Fawning season

Fawns at Dyrham Park in fawning season in the summer

Around June every year, we see the first fawn born among the herd of 200 fallow deer.

Fawning season is a magical time at Dyrham Park. If you are lucky enough to witness a fawn being born, it's important to steer clear and allow it to bond with its mother.

Our fallow deer can be seen across the park throughout the year, but during fawning season you're more likely to see them at a distance in the bushes and woodland areas. It's important to give them space.

If you spot a fawn

Outdoors Officer Beth Weston explains: "Throughout June and July, the Fallow does (female deer) give birth to their fawns.  Amazingly, and unlike us humans, fawns are able to stand up within minutes of being born. They rely on their mothers for food and warmth.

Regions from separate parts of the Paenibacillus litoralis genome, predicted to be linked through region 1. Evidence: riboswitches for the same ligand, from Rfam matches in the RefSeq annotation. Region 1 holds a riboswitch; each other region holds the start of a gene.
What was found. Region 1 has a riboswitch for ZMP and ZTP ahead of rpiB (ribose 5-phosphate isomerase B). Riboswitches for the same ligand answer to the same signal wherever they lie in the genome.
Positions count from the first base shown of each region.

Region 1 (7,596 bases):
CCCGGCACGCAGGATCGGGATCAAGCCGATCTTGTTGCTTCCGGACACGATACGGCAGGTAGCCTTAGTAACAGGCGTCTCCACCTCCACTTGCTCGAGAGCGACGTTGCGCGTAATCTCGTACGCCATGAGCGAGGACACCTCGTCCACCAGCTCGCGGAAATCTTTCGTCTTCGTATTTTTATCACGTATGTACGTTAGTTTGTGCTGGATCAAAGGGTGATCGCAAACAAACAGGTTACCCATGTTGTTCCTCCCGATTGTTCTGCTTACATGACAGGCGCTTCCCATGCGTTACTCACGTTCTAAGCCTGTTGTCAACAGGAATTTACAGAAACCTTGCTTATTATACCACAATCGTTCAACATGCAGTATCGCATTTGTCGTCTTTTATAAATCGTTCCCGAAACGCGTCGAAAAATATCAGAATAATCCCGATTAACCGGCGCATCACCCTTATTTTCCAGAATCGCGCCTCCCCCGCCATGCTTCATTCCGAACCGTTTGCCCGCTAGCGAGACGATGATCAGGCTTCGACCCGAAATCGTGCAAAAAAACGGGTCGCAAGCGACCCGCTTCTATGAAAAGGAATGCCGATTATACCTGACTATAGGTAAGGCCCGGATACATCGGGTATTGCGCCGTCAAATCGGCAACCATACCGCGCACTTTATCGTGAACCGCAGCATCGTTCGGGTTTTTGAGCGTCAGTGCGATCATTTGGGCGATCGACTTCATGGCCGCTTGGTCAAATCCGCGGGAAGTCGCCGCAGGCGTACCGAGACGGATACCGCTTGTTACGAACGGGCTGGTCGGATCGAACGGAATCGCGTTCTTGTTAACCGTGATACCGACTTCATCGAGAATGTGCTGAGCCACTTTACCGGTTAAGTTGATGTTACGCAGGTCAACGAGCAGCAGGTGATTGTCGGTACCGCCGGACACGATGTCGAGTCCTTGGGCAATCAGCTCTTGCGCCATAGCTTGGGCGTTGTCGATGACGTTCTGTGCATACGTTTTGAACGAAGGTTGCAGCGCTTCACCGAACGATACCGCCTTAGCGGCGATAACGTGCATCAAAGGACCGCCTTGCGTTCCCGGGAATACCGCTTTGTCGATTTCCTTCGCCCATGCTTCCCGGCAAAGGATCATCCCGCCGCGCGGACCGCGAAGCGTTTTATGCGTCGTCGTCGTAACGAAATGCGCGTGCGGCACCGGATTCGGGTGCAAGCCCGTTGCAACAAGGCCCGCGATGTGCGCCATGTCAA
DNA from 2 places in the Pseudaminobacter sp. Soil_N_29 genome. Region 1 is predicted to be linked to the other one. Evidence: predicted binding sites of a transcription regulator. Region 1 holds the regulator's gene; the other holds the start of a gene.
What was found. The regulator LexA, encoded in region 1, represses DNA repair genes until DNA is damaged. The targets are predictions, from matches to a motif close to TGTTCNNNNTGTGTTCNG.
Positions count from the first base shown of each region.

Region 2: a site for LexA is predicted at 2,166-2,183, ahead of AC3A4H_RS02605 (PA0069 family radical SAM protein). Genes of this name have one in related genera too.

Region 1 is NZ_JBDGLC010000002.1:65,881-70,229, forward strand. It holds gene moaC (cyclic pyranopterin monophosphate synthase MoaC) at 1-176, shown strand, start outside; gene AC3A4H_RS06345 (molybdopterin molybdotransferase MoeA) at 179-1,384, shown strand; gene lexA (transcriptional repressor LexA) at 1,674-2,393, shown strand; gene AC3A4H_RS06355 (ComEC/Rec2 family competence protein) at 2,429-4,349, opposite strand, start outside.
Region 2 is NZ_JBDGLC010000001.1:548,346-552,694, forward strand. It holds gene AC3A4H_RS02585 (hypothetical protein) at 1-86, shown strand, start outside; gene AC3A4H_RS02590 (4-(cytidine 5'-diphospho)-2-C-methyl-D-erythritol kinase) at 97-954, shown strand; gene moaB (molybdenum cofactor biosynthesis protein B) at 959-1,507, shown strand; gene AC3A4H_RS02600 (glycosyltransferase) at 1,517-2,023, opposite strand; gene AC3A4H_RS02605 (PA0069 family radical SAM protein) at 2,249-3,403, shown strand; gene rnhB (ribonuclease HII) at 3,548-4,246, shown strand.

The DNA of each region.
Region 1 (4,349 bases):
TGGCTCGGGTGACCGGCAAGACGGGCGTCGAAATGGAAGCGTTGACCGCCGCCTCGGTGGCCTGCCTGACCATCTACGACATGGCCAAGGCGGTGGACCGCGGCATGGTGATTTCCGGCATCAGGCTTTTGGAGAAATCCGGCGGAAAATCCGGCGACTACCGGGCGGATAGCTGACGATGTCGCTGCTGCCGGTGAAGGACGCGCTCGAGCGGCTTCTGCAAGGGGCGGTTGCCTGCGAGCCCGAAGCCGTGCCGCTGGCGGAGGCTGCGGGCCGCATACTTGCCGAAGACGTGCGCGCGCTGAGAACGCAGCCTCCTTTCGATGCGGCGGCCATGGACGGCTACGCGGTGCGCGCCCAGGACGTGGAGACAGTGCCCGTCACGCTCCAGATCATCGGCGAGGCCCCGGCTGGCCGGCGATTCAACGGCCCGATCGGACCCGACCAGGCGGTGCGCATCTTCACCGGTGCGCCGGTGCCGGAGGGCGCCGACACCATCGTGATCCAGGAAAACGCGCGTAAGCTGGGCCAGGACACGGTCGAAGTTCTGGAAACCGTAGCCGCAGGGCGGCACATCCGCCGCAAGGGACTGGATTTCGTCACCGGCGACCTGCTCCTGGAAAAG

"If you see a fawn and mother, stay quiet and give them plenty of space so as not to distress the mother.  Please do not get too close or there is a risk that the mother may reject the fawn."
 
Wild animals
 
A couple of years ago, our ranger had to rescue a fawn which had been rejected by its mother after a family petted it minutes after it had been born. The fawn was taken to a rescue centre, where it was hand reared and did survive, but it could've been a different story altogether.
 
Beth added: "Do not worry if you see a fawn on its own. In order to produce enough milk to sustain a healthy, strong fawn, the mother spends time  grazing.  While she feeds, she leaves her fawn alone in the long grass or hiding in patches of nettles, which the rangers leave growing for this purpose."